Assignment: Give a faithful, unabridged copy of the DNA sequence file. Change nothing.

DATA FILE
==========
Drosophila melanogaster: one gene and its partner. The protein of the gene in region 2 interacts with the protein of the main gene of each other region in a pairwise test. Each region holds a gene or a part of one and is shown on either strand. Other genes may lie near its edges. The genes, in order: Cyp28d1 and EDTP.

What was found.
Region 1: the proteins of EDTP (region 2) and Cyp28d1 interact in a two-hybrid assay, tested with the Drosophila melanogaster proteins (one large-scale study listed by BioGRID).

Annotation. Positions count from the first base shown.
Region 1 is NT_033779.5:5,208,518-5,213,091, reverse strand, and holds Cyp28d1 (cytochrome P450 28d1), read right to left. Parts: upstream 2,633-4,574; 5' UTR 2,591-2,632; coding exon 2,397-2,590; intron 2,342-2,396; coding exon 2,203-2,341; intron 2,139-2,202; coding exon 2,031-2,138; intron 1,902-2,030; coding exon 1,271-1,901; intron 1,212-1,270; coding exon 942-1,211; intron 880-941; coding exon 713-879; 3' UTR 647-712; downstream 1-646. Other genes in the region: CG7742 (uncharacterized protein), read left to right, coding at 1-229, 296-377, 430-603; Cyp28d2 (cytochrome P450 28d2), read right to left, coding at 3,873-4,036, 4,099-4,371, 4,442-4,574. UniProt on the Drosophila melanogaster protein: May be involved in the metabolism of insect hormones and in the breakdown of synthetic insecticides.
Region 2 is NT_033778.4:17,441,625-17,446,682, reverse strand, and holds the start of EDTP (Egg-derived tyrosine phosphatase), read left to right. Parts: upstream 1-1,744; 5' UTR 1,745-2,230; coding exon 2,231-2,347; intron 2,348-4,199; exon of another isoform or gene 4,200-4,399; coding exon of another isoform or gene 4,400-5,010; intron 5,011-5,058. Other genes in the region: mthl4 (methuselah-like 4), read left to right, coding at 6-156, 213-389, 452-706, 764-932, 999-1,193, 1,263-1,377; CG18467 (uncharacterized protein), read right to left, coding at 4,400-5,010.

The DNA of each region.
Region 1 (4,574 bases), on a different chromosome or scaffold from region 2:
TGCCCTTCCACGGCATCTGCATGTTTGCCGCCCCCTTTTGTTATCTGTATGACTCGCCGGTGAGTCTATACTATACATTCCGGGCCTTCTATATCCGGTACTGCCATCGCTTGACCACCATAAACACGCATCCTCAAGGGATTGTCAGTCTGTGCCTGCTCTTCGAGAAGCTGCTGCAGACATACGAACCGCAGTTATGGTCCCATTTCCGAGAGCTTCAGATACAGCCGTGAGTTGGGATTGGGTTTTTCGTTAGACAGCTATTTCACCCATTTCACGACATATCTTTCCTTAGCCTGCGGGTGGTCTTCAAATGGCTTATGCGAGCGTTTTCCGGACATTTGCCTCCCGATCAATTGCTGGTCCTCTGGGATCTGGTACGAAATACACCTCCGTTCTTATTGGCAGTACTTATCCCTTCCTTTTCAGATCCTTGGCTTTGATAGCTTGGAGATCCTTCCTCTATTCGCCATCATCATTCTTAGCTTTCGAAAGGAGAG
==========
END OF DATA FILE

Drosophila melanogaster: one gene and its partner. The protein of the gene in region 2 interacts with the protein of the main gene of each other region in a pairwise test. Each region holds a gene or a part of one and is shown on either strand. Other genes may lie near its edges. The genes, in order: Cyp28d1 and EDTP.

What was found.
Region 1: the proteins of EDTP (region 2) and Cyp28d1 interact in a two-hybrid assay, tested with the Drosophila melanogaster proteins (one large-scale study listed by BioGRID).

Annotation. Positions count from the first base shown.
Region 1 is NT_033779.5:5,208,518-5,213,091, reverse strand, and holds Cyp28d1 (cytochrome P450 28d1), read right to left. Parts: upstream 2,633-4,574; 5' UTR 2,591-2,632; coding exon 2,397-2,590; intron 2,342-2,396; coding exon 2,203-2,341; intron 2,139-2,202; coding exon 2,031-2,138; intron 1,902-2,030; coding exon 1,271-1,901; intron 1,212-1,270; coding exon 942-1,211; intron 880-941; coding exon 713-879; 3' UTR 647-712; downstream 1-646. Other genes in the region: CG7742 (uncharacterized protein), read left to right, coding at 1-229, 296-377, 430-603; Cyp28d2 (cytochrome P450 28d2), read right to left, coding at 3,873-4,036, 4,099-4,371, 4,442-4,574. UniProt on the Drosophila melanogaster protein: May be involved in the metabolism of insect hormones and in the breakdown of synthetic insecticides.
Region 2 is NT_033778.4:17,441,625-17,446,682, reverse strand, and holds the start of EDTP (Egg-derived tyrosine phosphatase), read left to right. Parts: upstream 1-1,744; 5' UTR 1,745-2,230; coding exon 2,231-2,347; intron 2,348-4,199; exon of another isoform or gene 4,200-4,399; coding exon of another isoform or gene 4,400-5,010; intron 5,011-5,058. Other genes in the region: mthl4 (methuselah-like 4), read left to right, coding at 6-156, 213-389, 452-706, 764-932, 999-1,193, 1,263-1,377; CG18467 (uncharacterized protein), read right to left, coding at 4,400-5,010.

The DNA of each region.
Region 1 (4,574 bases), on a different chromosome or scaffold from region 2:
TGCCCTTCCACGGCATCTGCATGTTTGCCGCCCCCTTTTGTTATCTGTATGACTCGCCGGTGAGTCTATACTATACATTCCGGGCCTTCTATATCCGGTACTGCCATCGCTTGACCACCATAAACACGCATCCTCAAGGGATTGTCAGTCTGTGCCTGCTCTTCGAGAAGCTGCTGCAGACATACGAACCGCAGTTATGGTCCCATTTCCGAGAGCTTCAGATACAGCCGTGAGTTGGGATTGGGTTTTTCGTTAGACAGCTATTTCACCCATTTCACGACATATCTTTCCTTAGCCTGCGGGTGGTCTTCAAATGGCTTATGCGAGCGTTTTCCGGACATTTGCCTCCCGATCAATTGCTGGTCCTCTGGGATCTGGTACGAAATACACCTCCGTTCTTATTGGCAGTACTTATCCCTTCCTTTTCAGATCCTTGGCTTTGATAGCTTGGAGATCCTTCCTCTATTCGCCATCATCATTCTTAGCTTTCGAAAGGAGAG